A New Interpretation of the Textual Programme of “Sengchouʼs Cave” at Xiaonanhai

07.12.2018 15:15 - 16:45

Michael Radich | Cluster of Excellence “Asia and Europe in a Global Context”, Universität Heidelberg

In 1983, a cave in a cliff at Xiaonanhai 小南海 in northern Henan 河南 was excavated, and findings were first published in 1988. On this basis, it proved possible to identify the site with a cave previously known only from historical sources. This cave, constructed between 550 and 560, was associated with Sengchou 僧稠 (480–560), one of the most famous and influential monks in sixth-century China, who was especially renowned for his meditation practice. Though small, the cave is significant as the earliest case in China of carving extended excerpts from Buddhist scriptures in stone. It is also significant, I argue, as our most reliable source about Sengchou’s meditation practice. In this talk, I will present a new interpretation of the textual programme of the cave, with the aim of demonstrating a larger methodological point about the way that such sites can most profitably be interpreted. I will also attempt to cast new light on Sengchou as a pivotal moment in the history of practices called chan 禪 (*dhyāna, “meditation”) in China, and the pre-history that led to the emergence of the eponymous “Chan” schools.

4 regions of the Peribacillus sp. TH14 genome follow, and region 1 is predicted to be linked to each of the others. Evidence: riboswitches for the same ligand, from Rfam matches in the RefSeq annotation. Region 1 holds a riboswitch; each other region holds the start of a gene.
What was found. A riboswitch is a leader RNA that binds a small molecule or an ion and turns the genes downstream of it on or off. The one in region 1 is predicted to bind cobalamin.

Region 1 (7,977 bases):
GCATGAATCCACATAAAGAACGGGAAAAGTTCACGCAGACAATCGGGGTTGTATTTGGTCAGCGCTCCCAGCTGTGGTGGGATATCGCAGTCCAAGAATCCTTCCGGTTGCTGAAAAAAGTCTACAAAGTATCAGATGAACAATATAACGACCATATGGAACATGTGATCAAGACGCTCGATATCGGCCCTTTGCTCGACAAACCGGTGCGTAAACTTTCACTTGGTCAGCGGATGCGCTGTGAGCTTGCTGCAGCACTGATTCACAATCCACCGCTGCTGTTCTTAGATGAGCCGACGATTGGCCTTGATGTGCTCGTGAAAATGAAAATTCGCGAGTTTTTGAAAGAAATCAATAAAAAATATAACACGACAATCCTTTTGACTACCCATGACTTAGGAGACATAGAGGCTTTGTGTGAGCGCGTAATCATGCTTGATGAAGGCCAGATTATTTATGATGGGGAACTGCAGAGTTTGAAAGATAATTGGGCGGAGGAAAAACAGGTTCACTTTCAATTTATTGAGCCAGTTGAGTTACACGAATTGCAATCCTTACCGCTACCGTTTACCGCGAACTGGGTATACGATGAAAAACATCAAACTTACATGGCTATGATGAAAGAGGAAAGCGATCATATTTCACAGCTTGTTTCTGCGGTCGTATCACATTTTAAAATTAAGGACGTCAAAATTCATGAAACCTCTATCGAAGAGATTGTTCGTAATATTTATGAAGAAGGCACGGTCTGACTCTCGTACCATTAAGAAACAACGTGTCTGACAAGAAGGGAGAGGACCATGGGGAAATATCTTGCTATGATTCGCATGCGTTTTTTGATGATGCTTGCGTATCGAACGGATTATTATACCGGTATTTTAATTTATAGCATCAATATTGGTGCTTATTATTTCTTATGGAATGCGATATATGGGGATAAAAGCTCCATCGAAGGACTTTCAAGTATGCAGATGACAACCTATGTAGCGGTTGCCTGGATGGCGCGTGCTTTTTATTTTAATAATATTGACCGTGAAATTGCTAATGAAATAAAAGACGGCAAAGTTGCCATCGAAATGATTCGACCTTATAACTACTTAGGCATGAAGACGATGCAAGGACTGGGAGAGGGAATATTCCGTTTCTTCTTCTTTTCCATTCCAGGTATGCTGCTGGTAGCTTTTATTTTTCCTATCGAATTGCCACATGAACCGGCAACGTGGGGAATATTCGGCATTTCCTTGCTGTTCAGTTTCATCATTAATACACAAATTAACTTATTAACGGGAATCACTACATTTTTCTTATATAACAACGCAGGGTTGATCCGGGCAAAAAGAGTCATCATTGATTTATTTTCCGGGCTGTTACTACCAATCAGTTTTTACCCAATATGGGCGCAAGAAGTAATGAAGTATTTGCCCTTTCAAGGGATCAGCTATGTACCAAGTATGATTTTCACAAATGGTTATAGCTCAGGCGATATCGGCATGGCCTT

Institut für Südasien-, Tibet- und Buddhismuskunde
Seminarraum 1, Bereich Tibet- und Buddhismuskunde Institut für Südasien-, Tibet- und Buddhismuskunde, AAKH, Spitalgasse 2, Hof 2.7, 1090 Wien